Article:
"Milk nourishes children, but without plants, not even livestock can survive. We wouldn't even breathe without plants; they're the very essence of our living," expresses Tião in the converted warehouse that once housed the stable of an organic milk-producing farm. The 5-hectare area features an orchard with trees specifically designated for seed collection. Seeds are also sourced from local collector associations to stock the nursery.

At the entrance of the facility, there's a room with seed stocks stored in a cool environment, with shelves serving as a showcase. Adorning the wall, a poster delivers a poignant message: "Until you dig a hole, you plant a tree, you water it and make it survive, you haven't done a thing. You are just talking," (Wangari Muta Maathai, 1940–2011, the first African woman to be awarded the Nobel Peace Prize).

Raw Materials of Forest Restoration

The scarcity of native seedlings and limited access to funds are challenges to forest restoration in Brazil. The National Plan for Native Vegetation Recovery (PLANAVEG) set an ambitious goal of reforesting 12 million hectares, but this would demand an annual supply of up to 1 billion seedlings, according to industry estimates. To address this demand, recent initiatives have been announced by the Brazilian Development Bank (BNDES) and other credit-promoting institutions to increase plant nursery capacity and help develop a production chain for forest restoration.

Operating with an annual production capacity of 600,000 seedlings, and working with 93 native tree species, the Lorena plant nursery is a key supplier for SOS Mata Atlântica's forest restoration projects in Aparecida and other regions within the Vale do Paraíba. This project is part of the Forests of the Future program. This partnership not only facilitates the exchange of knowledge and the expansion of seedling production, but also connects with other projects, such as tree planting projects in the State Park of Serra do Mar. "There's a strong resurgence in demand," says Adriano Santana, the plant nursery manager. A former aircraft mechanic for the local aeronautical industry, Santana has found a new calling. He is currently pursuing a degree in Agronomy and is actively seeking opportunities in the field of forest restoration.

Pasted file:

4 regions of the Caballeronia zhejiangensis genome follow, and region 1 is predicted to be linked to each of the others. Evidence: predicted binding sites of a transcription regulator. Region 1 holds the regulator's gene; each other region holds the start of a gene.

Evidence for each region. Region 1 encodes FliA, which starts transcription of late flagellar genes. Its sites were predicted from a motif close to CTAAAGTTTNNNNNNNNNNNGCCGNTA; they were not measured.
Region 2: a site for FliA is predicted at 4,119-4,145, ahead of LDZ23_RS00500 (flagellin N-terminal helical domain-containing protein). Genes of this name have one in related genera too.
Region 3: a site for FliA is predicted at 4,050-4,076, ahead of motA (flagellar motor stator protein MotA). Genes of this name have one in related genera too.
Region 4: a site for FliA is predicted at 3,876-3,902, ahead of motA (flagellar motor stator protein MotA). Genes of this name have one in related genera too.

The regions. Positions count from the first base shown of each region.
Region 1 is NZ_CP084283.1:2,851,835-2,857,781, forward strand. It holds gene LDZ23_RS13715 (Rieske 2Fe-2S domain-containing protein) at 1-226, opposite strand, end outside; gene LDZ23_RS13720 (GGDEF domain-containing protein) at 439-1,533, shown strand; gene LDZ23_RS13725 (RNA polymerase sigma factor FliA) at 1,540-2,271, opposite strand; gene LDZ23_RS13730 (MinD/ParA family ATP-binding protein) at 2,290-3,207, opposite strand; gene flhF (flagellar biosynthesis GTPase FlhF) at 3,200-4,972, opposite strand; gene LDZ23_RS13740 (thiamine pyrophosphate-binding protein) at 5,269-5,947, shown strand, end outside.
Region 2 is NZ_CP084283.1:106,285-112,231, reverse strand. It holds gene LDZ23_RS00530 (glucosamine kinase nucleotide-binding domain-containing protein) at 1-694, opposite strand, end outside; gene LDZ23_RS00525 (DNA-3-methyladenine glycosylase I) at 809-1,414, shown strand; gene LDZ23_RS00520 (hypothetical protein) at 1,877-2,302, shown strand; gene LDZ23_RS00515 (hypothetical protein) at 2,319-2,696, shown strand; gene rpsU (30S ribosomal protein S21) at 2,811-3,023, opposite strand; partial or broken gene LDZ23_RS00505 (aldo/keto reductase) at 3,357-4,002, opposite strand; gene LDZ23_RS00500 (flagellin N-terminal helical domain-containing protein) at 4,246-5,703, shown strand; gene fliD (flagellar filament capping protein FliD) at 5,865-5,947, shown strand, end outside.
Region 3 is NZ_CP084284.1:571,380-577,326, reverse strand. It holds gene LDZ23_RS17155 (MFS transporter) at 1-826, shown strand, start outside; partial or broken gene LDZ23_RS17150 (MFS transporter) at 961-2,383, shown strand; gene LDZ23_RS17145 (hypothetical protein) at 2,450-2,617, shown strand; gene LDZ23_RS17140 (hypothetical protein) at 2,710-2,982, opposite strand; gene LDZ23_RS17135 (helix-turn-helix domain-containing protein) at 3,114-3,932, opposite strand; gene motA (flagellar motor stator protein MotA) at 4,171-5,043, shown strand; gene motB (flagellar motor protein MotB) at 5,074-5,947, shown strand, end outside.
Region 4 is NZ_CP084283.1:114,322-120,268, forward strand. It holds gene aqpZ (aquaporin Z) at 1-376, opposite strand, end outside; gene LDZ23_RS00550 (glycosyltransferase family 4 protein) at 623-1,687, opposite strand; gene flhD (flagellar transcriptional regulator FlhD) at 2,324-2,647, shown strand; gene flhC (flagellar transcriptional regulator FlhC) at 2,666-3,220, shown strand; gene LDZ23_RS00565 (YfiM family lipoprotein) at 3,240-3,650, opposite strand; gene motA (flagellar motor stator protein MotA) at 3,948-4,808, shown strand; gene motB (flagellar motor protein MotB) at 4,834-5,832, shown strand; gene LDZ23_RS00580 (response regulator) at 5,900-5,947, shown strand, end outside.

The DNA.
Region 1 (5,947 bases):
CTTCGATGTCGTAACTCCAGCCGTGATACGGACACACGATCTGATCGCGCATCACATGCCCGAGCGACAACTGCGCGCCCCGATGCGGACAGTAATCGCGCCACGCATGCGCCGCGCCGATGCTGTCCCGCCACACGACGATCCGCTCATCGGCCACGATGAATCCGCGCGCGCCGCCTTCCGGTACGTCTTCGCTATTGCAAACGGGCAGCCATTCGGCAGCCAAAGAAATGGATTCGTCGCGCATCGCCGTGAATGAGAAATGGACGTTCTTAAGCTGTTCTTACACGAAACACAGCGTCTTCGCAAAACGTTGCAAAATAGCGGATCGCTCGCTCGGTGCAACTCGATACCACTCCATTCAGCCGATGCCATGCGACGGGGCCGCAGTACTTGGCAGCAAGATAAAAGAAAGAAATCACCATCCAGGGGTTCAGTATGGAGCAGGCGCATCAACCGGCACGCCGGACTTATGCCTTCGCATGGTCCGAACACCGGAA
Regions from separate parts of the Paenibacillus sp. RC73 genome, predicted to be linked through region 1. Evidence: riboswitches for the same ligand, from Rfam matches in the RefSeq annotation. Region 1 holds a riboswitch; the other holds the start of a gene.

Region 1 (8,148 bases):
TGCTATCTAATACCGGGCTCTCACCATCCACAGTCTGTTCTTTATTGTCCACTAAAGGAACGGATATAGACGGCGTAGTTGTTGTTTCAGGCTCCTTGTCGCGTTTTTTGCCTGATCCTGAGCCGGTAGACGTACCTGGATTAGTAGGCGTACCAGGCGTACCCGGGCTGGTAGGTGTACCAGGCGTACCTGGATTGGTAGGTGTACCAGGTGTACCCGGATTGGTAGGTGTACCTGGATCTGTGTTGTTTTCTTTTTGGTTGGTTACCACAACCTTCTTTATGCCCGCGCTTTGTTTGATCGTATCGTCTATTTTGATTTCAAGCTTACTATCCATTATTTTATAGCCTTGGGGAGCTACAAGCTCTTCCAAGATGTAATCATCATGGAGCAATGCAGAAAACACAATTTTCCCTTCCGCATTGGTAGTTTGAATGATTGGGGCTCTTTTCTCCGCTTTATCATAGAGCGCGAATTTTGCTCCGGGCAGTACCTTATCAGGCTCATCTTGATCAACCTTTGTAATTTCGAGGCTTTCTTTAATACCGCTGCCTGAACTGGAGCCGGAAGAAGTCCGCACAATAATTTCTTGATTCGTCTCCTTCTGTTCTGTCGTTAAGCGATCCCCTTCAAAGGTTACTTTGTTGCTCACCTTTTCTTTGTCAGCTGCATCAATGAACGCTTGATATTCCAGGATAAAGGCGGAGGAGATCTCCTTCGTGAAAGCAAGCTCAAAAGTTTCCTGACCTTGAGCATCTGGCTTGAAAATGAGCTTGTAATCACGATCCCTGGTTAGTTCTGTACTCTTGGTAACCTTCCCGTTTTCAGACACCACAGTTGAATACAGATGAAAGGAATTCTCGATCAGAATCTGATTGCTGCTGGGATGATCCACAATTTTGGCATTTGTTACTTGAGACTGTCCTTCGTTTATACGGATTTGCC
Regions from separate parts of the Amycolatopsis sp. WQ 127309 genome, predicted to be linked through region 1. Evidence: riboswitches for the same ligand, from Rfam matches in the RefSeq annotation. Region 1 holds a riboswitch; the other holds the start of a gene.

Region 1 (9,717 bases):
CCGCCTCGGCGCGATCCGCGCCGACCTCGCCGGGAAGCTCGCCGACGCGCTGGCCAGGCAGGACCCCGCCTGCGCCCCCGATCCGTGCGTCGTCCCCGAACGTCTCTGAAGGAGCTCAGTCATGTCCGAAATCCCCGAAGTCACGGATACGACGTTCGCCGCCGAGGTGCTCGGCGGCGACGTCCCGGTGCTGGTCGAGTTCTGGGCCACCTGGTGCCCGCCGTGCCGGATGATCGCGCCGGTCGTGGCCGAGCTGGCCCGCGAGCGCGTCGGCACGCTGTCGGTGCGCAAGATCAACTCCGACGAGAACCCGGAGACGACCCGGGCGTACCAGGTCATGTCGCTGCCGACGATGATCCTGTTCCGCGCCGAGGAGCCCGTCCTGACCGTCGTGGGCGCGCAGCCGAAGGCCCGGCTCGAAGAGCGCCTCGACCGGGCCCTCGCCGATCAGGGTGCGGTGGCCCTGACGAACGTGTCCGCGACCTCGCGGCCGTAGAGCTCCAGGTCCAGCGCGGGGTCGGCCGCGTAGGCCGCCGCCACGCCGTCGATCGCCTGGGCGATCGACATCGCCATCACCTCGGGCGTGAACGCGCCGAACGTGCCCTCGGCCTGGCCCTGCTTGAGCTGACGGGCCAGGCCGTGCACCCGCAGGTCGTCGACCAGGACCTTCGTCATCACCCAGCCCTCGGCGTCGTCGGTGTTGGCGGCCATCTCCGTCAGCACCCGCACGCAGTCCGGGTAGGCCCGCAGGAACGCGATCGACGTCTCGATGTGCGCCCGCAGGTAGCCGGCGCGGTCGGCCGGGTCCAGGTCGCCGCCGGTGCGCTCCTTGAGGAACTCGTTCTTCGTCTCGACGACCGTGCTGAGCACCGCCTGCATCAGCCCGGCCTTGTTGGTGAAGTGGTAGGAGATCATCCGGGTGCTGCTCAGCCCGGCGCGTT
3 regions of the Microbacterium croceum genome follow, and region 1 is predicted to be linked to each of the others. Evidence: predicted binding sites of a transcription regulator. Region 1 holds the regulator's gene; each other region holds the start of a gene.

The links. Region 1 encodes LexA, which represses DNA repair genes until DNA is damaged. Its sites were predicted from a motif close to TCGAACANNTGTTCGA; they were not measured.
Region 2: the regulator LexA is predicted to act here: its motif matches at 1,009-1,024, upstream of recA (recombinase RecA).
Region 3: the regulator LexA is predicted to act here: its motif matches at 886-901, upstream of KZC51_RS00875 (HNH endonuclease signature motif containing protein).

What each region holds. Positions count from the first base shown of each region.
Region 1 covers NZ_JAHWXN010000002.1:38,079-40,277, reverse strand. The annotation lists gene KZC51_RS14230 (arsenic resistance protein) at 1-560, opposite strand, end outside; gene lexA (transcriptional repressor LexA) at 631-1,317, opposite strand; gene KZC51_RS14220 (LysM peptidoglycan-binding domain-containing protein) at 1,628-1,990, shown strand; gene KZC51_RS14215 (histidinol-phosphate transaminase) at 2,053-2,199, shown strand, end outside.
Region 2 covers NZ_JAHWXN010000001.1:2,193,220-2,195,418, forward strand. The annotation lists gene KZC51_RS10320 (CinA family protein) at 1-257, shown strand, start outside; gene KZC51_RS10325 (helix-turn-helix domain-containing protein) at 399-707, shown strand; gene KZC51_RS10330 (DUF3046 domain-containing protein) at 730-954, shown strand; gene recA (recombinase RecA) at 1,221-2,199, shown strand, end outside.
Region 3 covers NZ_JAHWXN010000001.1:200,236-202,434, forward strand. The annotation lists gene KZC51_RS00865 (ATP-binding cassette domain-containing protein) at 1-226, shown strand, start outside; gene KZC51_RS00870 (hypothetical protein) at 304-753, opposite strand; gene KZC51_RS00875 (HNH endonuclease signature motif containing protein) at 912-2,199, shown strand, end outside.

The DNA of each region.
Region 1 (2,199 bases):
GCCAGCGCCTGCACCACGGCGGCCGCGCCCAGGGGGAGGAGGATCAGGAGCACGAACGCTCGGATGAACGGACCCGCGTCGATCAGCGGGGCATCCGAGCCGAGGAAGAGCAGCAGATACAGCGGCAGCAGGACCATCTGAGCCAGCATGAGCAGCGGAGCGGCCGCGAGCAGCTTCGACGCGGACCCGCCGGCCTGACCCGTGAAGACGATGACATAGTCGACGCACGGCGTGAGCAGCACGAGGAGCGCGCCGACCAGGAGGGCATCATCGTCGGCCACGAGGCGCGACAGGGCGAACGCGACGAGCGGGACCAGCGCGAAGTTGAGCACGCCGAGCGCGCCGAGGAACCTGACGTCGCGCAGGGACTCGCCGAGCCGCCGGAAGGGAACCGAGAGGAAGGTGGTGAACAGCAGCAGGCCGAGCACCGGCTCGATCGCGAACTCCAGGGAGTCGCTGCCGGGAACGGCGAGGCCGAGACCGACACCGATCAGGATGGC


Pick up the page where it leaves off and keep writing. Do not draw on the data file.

Adriano Santana, manager at the Atacadão nursery

His focus is on the so-called "neo-rurals," the emerging generation of farmers and heirs to the old properties in the Vale da Paraíba region. Armed with an acute awareness of risks, they are also committed to preserving springs. "It's not just about meeting legal requirements with a Legal Reserve. It's about phasing out cattle because the market no longer covers the costs of the activity and transitioning to forests," says Adriano. In his view, substantial orders for seedlings from clients like SOS Mata Atlântica played a pivotal role in convincing local landowners about the promising prospects of plant nurseries. "In Vale do Paraíba, we are experiencing a new economic cycle that no longer focuses on coffee, cattle, or eucalyptus, but on the restoration of lost forests."

The staff at Atacadão Florestal nursery exchanged milking for seedling.

The nursery has 93 species of the Atlantic Forest.

Seedling samples.

Stocks of seeds collected in the forest.